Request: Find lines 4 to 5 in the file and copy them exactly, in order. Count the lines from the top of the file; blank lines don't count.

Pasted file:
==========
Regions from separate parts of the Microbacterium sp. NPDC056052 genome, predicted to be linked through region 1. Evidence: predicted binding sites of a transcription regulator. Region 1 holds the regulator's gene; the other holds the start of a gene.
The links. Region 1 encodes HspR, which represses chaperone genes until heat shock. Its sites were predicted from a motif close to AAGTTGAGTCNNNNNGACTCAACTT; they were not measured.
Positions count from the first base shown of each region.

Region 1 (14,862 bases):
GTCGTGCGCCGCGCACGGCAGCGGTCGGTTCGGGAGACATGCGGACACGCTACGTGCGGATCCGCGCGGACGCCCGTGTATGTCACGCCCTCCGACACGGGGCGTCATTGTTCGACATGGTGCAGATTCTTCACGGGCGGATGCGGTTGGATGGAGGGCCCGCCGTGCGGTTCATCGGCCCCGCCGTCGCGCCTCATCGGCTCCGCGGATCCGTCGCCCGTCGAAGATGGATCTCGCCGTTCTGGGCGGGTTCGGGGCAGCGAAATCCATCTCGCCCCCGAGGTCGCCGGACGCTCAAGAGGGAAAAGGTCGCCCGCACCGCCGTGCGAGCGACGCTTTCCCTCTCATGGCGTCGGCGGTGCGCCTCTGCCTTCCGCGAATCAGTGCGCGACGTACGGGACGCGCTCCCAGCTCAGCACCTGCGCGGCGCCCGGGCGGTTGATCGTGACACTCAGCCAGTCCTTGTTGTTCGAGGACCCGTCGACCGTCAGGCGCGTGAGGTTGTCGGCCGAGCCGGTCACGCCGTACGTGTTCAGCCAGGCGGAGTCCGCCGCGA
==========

Region 1 (14,862 bases):
GTCGTGCGCCGCGCACGGCAGCGGTCGGTTCGGGAGACATGCGGACACGCTACGTGCGGATCCGCGCGGACGCCCGTGTATGTCACGCCCTCCGACACGGGGCGTCATTGTTCGACATGGTGCAGATTCTTCACGGGCGGATGCGGTTGGATGGAGGGCCCGCCGTGCGGTTCATCGGCCCCGCCGTCGCGCCTCATCGGCTCCGCGGATCCGTCGCCCGTCGAAGATGGATCTCGCCGTTCTGGGCGGGTTCGGGGCAGCGAAATCCATCTCGCCCCCGAGGTCGCCGGACGCTCAAGAGGGAAAAGGTCGCCCGCACCGCCGTGCGAGCGACGCTTTCCCTCTCATGGCGTCGGCGGTGCGCCTCTGCCTTCCGCGAATCAGTGCGCGACGTACGGGACGCGCTCCCAGCTCAGCACCTGCGCGGCGCCCGGGCGGTTGATCGTGACACTCAGCCAGTCCTTGTTGTTCGAGGACCCGTCGACCGTCAGGCGCGTGAGGTTGTCGGCCGAGCCGGTCACGCCGTACGTGTTCAGCCAGGCGGAGTCCGCCGCGA